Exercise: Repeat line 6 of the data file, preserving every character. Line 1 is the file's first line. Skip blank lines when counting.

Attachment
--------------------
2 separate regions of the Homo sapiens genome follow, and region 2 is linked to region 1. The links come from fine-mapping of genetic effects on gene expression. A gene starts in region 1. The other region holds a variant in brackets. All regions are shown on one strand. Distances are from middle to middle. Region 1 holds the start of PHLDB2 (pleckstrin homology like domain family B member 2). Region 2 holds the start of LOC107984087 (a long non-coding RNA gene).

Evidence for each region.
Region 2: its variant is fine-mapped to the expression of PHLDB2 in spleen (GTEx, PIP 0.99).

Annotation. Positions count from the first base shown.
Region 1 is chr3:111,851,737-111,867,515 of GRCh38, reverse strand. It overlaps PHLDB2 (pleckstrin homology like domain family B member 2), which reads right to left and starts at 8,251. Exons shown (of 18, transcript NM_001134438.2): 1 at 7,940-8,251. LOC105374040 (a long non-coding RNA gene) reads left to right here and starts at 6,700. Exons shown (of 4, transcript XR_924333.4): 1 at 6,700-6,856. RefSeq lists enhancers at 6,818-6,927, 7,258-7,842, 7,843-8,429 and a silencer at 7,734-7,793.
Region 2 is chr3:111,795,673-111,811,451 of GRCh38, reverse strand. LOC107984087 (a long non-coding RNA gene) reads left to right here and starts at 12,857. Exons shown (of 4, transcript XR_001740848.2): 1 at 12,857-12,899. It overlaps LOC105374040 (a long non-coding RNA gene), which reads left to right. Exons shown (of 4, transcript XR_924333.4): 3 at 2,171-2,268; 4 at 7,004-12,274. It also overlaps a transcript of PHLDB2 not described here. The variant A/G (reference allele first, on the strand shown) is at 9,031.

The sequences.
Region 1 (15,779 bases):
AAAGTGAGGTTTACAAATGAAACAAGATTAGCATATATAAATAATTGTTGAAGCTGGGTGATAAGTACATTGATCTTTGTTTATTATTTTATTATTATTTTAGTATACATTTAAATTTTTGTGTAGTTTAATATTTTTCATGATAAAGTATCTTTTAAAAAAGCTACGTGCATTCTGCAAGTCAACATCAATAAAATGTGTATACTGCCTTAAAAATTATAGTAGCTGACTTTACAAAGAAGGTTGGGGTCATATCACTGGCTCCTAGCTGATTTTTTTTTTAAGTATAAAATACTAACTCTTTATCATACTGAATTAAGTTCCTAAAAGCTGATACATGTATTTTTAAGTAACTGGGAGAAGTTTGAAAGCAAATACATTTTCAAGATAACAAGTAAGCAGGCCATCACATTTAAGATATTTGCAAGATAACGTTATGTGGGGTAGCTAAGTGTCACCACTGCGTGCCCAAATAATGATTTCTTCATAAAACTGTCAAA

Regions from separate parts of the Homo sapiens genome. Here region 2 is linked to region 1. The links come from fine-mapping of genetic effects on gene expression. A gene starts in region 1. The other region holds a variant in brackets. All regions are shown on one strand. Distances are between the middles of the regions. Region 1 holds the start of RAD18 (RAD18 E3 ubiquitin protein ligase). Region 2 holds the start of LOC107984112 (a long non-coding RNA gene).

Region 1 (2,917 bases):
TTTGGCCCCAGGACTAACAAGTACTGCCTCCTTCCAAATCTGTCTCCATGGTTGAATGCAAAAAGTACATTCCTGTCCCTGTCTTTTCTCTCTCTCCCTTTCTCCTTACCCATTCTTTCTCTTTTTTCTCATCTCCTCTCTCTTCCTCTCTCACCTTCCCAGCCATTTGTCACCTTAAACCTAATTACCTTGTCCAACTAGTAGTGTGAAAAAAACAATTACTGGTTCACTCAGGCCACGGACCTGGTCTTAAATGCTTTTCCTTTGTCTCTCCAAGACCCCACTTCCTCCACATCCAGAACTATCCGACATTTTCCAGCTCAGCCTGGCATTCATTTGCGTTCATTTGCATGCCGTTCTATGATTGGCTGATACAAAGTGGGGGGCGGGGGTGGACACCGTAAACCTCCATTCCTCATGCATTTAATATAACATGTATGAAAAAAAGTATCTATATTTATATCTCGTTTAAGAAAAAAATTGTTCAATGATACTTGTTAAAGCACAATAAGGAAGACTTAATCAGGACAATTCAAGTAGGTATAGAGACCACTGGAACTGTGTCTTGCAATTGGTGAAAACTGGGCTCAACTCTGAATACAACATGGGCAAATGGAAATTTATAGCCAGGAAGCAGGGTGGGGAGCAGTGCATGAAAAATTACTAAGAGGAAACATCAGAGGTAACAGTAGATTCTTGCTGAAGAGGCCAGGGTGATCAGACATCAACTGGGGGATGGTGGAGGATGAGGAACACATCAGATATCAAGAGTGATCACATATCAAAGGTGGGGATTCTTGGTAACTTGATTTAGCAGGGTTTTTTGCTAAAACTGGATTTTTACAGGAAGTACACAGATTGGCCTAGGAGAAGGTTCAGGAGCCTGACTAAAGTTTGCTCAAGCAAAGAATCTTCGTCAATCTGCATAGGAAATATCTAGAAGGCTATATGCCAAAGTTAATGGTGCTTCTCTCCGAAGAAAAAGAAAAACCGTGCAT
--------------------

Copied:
Region 2 is chr3:111,795,673-111,811,451 of GRCh38, reverse strand. LOC107984087 (a long non-coding RNA gene) reads left to right here and starts at 12,857. Exons shown (of 4, transcript XR_001740848.2): 1 at 12,857-12,899. It overlaps LOC105374040 (a long non-coding RNA gene), which reads left to right. Exons shown (of 4, transcript XR_924333.4): 3 at 2,171-2,268; 4 at 7,004-12,274. It also overlaps a transcript of PHLDB2 not described here. The variant A/G (reference allele first, on the strand shown) is at 9,031.